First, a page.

• Lock in a propane rate now and have a backup heating plan, such as a generator, wood stove, or fireplace.
  • Have gas or oil furnaces inspected by a qualified professional and change the air filter every two to four months.
  • Have your fireplace and chimney cleaned and inspected. Contact your local fire department for a referral or look for a local inspector online.
  • Install battery operated carbon monoxide (CO) detectors near sleeping areas. CO poisoning is more common in the winter months when furnaces are turned on and portable generators are often used for electricity during power outages.
  • Clean gutters to prevent ice dams from forming. Roof ice dams can cause water to build up, leading to interior damage.
  • Clear storm drains along the curb to enable water to drain. If plugged, water has the potential to go into low-lying areas and flood basements.
  • Have an emergency preparedness kit stored safely in your house that includes water, nonperishable food, a first aid kit, extra batteries, a battery or hand-crank powered radio, emergency lighting or flashlights, extra blankets, and warm clothing.
To prepare your vehicle for winter:
  • Have your radiator system serviced, replace windshield wipers, and refill wiper fluid.
  • Replace any worn tires and check air pressure regularly.
  • Have your brakes, brake fluid, oil, car battery, heater, and exhaust checked to make sure everything is running efficiently.
  • Keep an emergency preparedness kit in your vehicle stocked with batteries, battery powered or hand-crank radio, flashlight, windshield scraper, jumper cables, mobile phone charger, shovel, blankets, first aid kit, non-perishable food, and bottled water in the event you get stranded or stuck.
For more tips, visit or follow the MSP/EMHSD on Twitter at @MichEMHS.

Michigan Attorney General Dana Nessel is reissuing a consumer alert focused on federal stimulus payment scams following a release by the Federal Trade Commission (FTC) about fake IRS emails that are showing up in peoples’ inboxes.

Late last month, the FTC warned consumers of an email offering an Economic Impact Payment (EIP) if the recipient clicks a link. Clicking it creates an opportunity for a scammer to steal the person’s identity. If consumers receive a text, email, or phone call from someone claiming to be from the government with a check for them, they should not fall for it. These scams will likely ask for bank account information or other personal information that can then be used to steal identities.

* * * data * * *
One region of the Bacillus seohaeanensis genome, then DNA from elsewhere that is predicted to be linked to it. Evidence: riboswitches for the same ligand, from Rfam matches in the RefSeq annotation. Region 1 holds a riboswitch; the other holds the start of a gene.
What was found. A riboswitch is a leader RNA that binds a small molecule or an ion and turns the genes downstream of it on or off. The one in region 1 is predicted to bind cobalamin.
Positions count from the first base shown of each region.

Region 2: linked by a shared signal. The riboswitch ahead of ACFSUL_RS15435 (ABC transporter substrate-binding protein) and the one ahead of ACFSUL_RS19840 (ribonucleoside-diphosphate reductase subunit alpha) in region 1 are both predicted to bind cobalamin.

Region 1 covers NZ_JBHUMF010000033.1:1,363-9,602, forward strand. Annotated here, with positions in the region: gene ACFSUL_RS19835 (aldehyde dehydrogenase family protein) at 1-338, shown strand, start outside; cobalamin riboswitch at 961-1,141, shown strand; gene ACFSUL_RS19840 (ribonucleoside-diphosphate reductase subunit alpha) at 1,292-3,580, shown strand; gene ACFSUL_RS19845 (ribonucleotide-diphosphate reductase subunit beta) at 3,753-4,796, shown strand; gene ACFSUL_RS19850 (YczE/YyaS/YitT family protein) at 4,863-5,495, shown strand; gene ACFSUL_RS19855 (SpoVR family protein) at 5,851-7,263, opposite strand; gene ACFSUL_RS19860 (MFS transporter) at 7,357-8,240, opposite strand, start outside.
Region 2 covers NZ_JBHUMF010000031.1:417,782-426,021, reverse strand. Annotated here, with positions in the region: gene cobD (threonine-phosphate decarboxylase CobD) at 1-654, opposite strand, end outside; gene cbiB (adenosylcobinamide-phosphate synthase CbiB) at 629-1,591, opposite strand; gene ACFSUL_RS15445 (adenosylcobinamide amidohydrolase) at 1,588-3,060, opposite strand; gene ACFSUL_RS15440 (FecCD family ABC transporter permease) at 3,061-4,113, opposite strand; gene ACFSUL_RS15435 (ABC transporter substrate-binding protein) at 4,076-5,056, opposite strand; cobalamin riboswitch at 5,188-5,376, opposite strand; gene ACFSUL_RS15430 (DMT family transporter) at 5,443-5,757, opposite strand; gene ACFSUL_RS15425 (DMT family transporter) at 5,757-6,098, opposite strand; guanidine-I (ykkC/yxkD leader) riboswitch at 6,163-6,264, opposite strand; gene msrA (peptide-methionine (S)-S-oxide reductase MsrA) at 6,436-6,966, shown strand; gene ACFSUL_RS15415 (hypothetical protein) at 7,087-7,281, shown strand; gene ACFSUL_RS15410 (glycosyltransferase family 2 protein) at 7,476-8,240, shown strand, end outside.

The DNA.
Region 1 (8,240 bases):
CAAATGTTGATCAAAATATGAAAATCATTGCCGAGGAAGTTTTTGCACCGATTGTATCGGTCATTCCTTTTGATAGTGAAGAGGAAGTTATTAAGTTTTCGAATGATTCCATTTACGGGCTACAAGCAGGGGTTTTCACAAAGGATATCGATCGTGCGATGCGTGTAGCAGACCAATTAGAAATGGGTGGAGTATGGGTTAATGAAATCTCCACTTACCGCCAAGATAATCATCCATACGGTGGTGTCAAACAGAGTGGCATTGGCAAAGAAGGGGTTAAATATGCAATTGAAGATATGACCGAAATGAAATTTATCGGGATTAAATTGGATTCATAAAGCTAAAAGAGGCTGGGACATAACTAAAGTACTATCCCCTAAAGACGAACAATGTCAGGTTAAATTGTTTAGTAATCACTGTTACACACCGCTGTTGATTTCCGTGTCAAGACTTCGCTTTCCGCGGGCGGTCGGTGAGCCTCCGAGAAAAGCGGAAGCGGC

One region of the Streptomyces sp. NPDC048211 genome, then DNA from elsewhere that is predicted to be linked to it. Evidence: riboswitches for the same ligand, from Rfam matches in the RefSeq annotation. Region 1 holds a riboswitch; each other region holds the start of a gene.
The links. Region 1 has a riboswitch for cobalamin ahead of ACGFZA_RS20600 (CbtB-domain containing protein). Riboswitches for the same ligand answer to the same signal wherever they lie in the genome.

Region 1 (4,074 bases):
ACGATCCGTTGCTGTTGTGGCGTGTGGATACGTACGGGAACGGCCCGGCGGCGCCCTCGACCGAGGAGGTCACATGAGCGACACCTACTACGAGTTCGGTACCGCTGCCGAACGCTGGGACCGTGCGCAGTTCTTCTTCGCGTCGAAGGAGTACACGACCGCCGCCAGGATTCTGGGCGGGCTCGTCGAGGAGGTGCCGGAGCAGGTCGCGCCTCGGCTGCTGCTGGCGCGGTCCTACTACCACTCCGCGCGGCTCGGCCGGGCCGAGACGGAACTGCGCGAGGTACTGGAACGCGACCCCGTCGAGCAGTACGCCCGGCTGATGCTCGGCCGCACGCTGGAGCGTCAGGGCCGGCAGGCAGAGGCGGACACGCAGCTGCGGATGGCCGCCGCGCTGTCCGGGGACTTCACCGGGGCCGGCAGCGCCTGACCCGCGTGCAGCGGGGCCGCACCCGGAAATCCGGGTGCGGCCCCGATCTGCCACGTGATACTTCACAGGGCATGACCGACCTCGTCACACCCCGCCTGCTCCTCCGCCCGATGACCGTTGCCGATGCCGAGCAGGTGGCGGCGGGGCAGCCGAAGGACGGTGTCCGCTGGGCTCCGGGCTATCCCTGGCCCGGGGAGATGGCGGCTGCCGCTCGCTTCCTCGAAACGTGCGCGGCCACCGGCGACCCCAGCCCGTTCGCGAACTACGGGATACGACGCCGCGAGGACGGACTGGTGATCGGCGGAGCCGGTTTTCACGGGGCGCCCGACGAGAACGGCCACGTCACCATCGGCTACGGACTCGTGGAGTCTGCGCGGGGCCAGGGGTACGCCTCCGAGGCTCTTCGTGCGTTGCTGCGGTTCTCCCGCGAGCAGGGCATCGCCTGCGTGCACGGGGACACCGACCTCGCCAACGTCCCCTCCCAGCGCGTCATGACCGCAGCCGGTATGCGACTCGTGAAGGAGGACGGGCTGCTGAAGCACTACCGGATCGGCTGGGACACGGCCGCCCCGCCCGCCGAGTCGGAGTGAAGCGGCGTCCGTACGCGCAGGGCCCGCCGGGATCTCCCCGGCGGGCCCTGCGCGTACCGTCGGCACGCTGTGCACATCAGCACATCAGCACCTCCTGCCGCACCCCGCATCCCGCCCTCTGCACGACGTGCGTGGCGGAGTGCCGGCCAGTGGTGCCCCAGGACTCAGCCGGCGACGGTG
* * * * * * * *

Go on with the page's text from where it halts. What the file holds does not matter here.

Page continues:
Consumer complaints can be filed online at the Attorney General’s website, or by calling 877-765-8388. 

As the temperatures continue to drop and winter approaches, Michiganders are urged to take action to prevent carbon monoxide poisoning.

Carbon monoxide, or CO, is a gas that forms whenever a fossil fuel is burned. You cannot see, taste, or smell CO, but it can be deadly when you breathe it in. CO is dangerous because it blocks your body from taking in the oxygen it needs and can cause serious illness or death in just minutes.

Symptoms of overexposure to carbon monoxide include headache, fatigue, dizziness, shortness of breath, nausea, and confusion. At high levels, carbon monoxide can cause death within minutes. If you suspect you may be experiencing carbon monoxide poisoning, or your detector sounds an alarm, head outside immediately for fresh air and call 911.

Hospitalizations for carbon monoxide poisoning are preventable when people are prepared. To protect from carbon monoxide, follow these safety tips:

  • Make sure you have working carbon monoxide detectors. Detectors on every level of your home, including the basement, are strongly recommended.
  • Have your furnace or wood-burning stove inspected annually. Hire a professional to make sure it is functionally sound and vents properly outside the home.
  • Never run a gasoline, kerosene, or propane heater or a grill (gas or charcoal) inside your home or in an unventilated garage. Any heating system that burns fuel produces carbon monoxide.
  • Generators should be run at a safe distance (at least 20 feet) from the home. Never run a generator in the home or garage or right next to windows or doors.
  • Never run a car in an enclosed space. If a vehicle is running, you must have a garage door open to the outside.
Visit for more information about carbon monoxide poisoning. 

As an elected representative, I believe in being readily available and transparent because my office is your office.